College diploma? Check. Official job and title? Check. Regular income? Check.

Now that you’ve got a steady stream of paychecks, your next question is: What to do with the cash? New furniture for your new digs, a work-appropriate wardrobe, weekly fancy dinners out, or even a trek across Europe (once you accrue those vacation days, of course) are all pretty tempting.

You may tell yourself, “I make a decent living now, and I know how much I make in a year, so it’s easy to guesstimate that my spending is on track.” But marching to the beat of your own drum can lead you into a financial hole.

That’s why starting a household budget should be one of the first things you do in your adult years. A monthly budget gives you a clear picture of how much money you have coming in and how much is going out (a.k.a. your expenses). And it provides the insight needed to highlight areas where you should tighten your belt.

Even if you’ve never balanced a checkbook and always look at your online account balance with one eye shut, building a budget is easy. Here are a few suggestions for how to get started.

Step 1: Look at your paycheck

To create a budget, you first need to know your net monthly income, or after-tax income. This is your monthly take-home pay, not your total salary — an important distinction when figuring out how much you can spend on a monthly basis. Without this knowledge, it’ll be next to impossible to create a smart spending strategy.

Step 2: Distinguish your needs from your wants

Now it’s time to make a list of your essential expenses. This involves separating your “wants” from the “needs.” Needs usually include things like:

  • Housing costs (monthly rent or mortgage payment)
  • Transportation costs (car payment, fuel, public transportation)
  • Utilities
  • Food
  • Insurance
  • Internet, cable, and phone bills

Once you’ve tallied those costs, add them up and deduct your needs total from your after-tax income. Make note of that number.

Step 3: Calculate how much your wants cost you

Next, outline all the things you spent money on that don’t fall into the “needs” bucket, and tally up the total. The easiest way to do this is to look at your credit card statements from the last month or two. If you use cash to pay for things, keep a log for several days (or better yet, a couple weeks) of all your expenses.

Once it’s all written down, use a critical eye and note where you’re being your own worst enemy by overspending or wasting money on things you don’t need (or even want). Strategize on how you can modify your behavior to reduce these unnecessary expenses.

While it’s a-okay to splurge on occasion (we fully support treating yourself and your ship-in-a-bottle collection — or whatever floats your metaphorical boat), it’s important to do so in moderation.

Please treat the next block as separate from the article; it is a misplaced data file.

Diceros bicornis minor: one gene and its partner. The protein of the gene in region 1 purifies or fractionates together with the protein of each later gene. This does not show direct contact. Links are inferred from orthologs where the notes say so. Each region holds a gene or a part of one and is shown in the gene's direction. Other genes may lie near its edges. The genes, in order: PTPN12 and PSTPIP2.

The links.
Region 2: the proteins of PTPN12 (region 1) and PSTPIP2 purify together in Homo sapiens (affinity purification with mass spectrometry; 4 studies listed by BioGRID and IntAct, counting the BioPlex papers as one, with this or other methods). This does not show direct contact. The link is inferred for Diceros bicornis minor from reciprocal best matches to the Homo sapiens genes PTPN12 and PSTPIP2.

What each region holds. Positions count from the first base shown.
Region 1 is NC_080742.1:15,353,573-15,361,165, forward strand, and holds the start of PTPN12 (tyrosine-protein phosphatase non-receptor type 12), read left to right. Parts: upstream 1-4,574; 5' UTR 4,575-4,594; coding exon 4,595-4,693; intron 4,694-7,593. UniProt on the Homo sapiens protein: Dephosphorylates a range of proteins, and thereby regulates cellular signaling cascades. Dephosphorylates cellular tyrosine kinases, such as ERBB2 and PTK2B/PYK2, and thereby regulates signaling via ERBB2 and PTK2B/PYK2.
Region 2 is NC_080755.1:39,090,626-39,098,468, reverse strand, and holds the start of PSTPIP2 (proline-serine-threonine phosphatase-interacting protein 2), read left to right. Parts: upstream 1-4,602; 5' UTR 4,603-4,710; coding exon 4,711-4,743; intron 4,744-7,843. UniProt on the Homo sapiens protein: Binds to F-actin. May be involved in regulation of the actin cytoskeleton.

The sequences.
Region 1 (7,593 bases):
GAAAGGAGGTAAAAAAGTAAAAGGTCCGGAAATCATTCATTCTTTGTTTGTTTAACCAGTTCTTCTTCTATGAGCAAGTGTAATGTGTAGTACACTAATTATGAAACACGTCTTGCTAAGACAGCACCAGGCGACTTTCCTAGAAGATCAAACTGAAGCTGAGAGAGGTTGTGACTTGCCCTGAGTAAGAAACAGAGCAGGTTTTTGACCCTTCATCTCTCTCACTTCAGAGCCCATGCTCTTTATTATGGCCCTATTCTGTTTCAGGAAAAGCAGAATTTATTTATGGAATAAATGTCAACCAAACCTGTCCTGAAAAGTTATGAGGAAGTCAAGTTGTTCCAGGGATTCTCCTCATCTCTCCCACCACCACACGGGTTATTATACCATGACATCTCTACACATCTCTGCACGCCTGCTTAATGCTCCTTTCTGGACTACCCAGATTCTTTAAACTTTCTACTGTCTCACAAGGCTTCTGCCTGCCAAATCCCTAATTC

Step 4: Add up all your costs

Jot down the total amounts of your “needs” and “wants” and see how they stack up against a common rule of thumb: the 50/30/20 budget. This popular money management plan says you should spend 50 percent of your take-home pay on needs, 30 percent on wants, and put the remaining 20 percent toward savings and any debts you may have, like school loans or revolving credit card debt.

Don’t freak out if your current financial picture doesn’t align with this ideal ratio. When you’re new to the workforce and earning an entry-level salary, it can be difficult to stick to this plan, especially if you’re paying down student loan debt.

But that’s exactly why a budget can be so useful. Matching up how much you spend to established guidelines can be a helpful way to identify where you’re earning an A+ — and where you can put in a little more effort and reduce your spending.

Step 5: Keep it up

Now that you have your budget created, here comes the harder part: sticking to it.

When it comes to minding your numbers, try out some of these tips:

  1. Be a stickler
    While putting 20 percent of your take-home pay toward savings and debt isn’t technically considered a “need,” try to treat it as one. Avoid dipping into that bucket to pay for “wants,” so you can pay down debts and afford future unknowns, should something arise. In fact, you could remove temptation by setting up monthly automatic savings transfers.
  2. Break it down
    If a monthly budget isn’t as manageable, try chopping it up into a weekly segment. A shorter time frame can make it easier to stay on track. That way, you won’t discover that you’re already pushing the limit of your budget with a week left in the month.
  3. Log on regularly
    Along those same lines, keep track of your purchases as they happen instead of totaling them up at the end of the month. Checking your balance online or reviewing your recent credit card charges is a great reality check for daily expenditures.
  4. Get everyone on board
    If other people (like your significant other) are supposed to follow your budget, make sure they’re on board with the financial goals you’re trying to meet. Involve them in the planning and share the impact of their spending on the 50/30/20 model to avoid accidentally going off the budget rails.

Getting the degree and landing your first job can be hard — but budgeting doesn’t have to be. Follow our simple guide and you’ll start off your adult years on solid financial footing.

Discussion questions:

  • Which expenses take up the biggest part of your budget?
  • Which items cause you to derail from your budget?
  • How do you stay motivated to stick to your budget?